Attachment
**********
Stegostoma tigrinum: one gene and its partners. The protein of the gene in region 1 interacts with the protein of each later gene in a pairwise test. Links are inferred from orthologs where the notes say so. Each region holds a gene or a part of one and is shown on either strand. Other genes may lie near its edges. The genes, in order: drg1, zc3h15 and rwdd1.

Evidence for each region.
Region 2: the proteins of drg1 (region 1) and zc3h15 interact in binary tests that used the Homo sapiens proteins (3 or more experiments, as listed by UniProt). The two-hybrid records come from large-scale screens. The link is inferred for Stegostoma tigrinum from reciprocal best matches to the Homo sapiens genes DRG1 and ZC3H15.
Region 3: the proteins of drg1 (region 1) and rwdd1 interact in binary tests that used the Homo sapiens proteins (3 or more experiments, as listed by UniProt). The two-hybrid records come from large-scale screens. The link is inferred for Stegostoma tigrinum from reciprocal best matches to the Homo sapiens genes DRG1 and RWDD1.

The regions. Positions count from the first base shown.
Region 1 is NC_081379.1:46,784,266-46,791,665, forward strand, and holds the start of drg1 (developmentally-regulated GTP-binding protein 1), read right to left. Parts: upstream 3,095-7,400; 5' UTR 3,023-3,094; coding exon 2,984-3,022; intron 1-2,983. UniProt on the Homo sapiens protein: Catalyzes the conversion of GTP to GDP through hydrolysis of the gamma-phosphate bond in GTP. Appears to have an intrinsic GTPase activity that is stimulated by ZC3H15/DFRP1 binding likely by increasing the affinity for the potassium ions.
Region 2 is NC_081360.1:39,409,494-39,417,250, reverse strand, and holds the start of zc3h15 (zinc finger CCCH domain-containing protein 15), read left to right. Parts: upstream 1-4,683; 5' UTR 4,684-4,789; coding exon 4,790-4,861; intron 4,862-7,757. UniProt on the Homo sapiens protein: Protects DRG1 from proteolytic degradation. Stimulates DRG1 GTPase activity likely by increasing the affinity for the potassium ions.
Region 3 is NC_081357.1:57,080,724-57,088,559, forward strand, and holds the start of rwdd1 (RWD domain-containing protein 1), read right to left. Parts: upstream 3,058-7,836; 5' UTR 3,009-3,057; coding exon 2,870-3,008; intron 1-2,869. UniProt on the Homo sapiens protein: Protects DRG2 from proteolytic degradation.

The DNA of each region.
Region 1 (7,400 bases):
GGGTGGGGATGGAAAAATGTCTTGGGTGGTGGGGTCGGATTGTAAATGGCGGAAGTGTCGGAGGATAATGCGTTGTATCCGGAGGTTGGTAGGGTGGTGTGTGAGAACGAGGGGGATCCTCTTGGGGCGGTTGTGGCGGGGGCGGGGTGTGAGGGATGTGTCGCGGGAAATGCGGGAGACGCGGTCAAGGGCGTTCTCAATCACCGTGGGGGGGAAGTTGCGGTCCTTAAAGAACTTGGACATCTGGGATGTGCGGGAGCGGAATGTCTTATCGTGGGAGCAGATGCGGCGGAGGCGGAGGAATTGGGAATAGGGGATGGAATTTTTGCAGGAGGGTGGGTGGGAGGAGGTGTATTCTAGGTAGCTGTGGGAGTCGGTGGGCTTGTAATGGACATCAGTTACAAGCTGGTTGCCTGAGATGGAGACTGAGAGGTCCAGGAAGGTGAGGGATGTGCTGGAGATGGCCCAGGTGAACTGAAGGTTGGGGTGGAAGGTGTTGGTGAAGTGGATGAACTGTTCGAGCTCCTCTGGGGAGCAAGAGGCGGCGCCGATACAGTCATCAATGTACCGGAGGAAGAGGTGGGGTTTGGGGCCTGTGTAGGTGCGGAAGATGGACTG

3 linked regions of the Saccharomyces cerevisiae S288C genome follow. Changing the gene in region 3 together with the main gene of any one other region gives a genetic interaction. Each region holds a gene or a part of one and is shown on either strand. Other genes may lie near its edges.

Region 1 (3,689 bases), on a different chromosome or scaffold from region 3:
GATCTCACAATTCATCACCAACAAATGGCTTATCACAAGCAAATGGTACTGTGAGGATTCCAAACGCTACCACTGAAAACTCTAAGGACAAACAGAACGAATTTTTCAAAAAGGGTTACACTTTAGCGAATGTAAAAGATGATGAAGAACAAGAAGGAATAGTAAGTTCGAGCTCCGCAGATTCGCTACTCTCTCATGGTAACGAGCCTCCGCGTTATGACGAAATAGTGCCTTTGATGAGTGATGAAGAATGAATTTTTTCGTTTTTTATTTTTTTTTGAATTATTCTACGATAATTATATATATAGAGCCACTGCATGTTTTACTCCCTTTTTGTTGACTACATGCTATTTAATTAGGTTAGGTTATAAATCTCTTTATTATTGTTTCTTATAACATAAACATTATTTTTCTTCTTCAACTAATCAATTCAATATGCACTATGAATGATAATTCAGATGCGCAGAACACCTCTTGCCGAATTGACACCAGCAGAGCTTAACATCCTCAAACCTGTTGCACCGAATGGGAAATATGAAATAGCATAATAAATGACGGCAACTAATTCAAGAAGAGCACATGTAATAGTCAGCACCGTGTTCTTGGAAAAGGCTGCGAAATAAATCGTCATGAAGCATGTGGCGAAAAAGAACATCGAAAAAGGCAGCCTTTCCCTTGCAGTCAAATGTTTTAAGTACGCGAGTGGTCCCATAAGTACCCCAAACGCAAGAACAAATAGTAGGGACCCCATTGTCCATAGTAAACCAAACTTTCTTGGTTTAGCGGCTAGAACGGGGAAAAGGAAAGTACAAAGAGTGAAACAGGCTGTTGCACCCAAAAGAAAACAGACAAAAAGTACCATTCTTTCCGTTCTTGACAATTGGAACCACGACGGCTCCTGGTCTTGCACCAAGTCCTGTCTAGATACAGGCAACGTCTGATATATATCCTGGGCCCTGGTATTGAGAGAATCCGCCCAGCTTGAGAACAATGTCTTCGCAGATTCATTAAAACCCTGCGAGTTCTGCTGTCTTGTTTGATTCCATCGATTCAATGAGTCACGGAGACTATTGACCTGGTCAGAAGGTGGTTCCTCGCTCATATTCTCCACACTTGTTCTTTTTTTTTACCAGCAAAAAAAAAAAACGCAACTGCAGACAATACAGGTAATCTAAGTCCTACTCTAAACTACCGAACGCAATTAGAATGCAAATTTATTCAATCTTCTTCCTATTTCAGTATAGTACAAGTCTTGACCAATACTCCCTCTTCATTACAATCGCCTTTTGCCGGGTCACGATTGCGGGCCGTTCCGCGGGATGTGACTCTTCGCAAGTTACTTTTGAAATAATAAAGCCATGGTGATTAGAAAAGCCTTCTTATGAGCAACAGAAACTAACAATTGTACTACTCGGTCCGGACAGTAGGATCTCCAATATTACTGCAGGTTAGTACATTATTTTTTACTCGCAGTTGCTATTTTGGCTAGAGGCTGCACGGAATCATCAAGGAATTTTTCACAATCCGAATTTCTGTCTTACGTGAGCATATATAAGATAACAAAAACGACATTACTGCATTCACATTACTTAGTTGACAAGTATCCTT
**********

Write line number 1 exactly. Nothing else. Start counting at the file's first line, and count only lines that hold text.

Stegostoma tigrinum: one gene and its partners. The protein of the gene in region 1 interacts with the protein of each later gene in a pairwise test. Links are inferred from orthologs where the notes say so. Each region holds a gene or a part of one and is shown on either strand. Other genes may lie near its edges. The genes, in order: drg1, zc3h15 and rwdd1.